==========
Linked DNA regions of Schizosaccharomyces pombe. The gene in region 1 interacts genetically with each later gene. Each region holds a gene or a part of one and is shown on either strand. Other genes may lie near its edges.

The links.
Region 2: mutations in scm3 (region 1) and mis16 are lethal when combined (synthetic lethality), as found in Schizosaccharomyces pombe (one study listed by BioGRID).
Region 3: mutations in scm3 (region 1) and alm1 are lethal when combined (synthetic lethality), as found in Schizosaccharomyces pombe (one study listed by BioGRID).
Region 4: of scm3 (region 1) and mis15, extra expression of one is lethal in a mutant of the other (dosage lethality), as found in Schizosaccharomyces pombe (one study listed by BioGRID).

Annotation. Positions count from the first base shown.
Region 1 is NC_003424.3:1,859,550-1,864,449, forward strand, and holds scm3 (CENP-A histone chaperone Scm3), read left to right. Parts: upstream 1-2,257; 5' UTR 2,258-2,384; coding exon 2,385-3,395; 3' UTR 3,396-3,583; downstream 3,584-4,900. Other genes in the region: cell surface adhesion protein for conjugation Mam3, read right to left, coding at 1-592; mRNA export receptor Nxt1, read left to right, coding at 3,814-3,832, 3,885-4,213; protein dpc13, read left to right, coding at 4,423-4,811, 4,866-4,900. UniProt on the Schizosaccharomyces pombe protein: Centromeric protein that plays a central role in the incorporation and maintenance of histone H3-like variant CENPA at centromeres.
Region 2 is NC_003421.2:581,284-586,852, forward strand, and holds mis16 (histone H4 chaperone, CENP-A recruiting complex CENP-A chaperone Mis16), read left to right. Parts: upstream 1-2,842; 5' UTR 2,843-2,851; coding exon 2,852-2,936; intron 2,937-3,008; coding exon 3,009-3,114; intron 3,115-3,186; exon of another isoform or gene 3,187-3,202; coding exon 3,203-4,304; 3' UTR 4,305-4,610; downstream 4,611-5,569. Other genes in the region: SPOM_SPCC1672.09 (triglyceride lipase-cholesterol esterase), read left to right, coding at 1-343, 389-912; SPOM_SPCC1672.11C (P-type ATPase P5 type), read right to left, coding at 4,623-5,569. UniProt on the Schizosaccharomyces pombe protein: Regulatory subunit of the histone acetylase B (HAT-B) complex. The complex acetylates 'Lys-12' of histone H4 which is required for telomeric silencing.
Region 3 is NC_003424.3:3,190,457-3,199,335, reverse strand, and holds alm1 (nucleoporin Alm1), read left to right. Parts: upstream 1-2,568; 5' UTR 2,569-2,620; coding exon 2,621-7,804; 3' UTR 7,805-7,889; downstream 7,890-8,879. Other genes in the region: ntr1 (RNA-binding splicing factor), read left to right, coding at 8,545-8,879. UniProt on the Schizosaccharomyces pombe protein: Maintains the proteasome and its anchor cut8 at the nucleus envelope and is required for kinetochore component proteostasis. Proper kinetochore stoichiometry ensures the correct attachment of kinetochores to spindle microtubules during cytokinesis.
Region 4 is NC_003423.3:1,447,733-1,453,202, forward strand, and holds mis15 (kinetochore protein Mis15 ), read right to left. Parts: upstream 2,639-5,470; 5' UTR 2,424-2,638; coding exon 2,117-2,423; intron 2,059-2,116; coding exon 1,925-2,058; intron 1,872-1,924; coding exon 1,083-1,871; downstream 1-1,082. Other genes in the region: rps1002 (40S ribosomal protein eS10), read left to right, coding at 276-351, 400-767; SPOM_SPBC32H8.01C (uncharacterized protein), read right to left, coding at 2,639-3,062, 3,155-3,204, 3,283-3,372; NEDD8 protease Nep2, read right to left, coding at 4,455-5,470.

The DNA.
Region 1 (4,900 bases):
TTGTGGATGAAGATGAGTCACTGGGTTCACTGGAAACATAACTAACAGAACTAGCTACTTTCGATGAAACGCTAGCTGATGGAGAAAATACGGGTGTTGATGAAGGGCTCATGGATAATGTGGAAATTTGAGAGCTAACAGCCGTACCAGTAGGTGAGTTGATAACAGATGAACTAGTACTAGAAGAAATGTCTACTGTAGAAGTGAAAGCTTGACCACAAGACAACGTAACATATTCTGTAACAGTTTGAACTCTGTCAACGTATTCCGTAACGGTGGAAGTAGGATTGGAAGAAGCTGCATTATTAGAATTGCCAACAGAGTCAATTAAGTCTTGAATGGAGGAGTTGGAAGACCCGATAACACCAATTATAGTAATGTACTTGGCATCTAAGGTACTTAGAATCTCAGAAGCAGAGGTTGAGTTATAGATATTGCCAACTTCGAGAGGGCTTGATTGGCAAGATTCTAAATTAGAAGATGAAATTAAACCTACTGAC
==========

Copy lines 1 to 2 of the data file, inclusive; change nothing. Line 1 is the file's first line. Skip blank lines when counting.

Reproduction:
Linked DNA regions of Schizosaccharomyces pombe. The gene in region 1 interacts genetically with each later gene. Each region holds a gene or a part of one and is shown on either strand. Other genes may lie near its edges.

The links.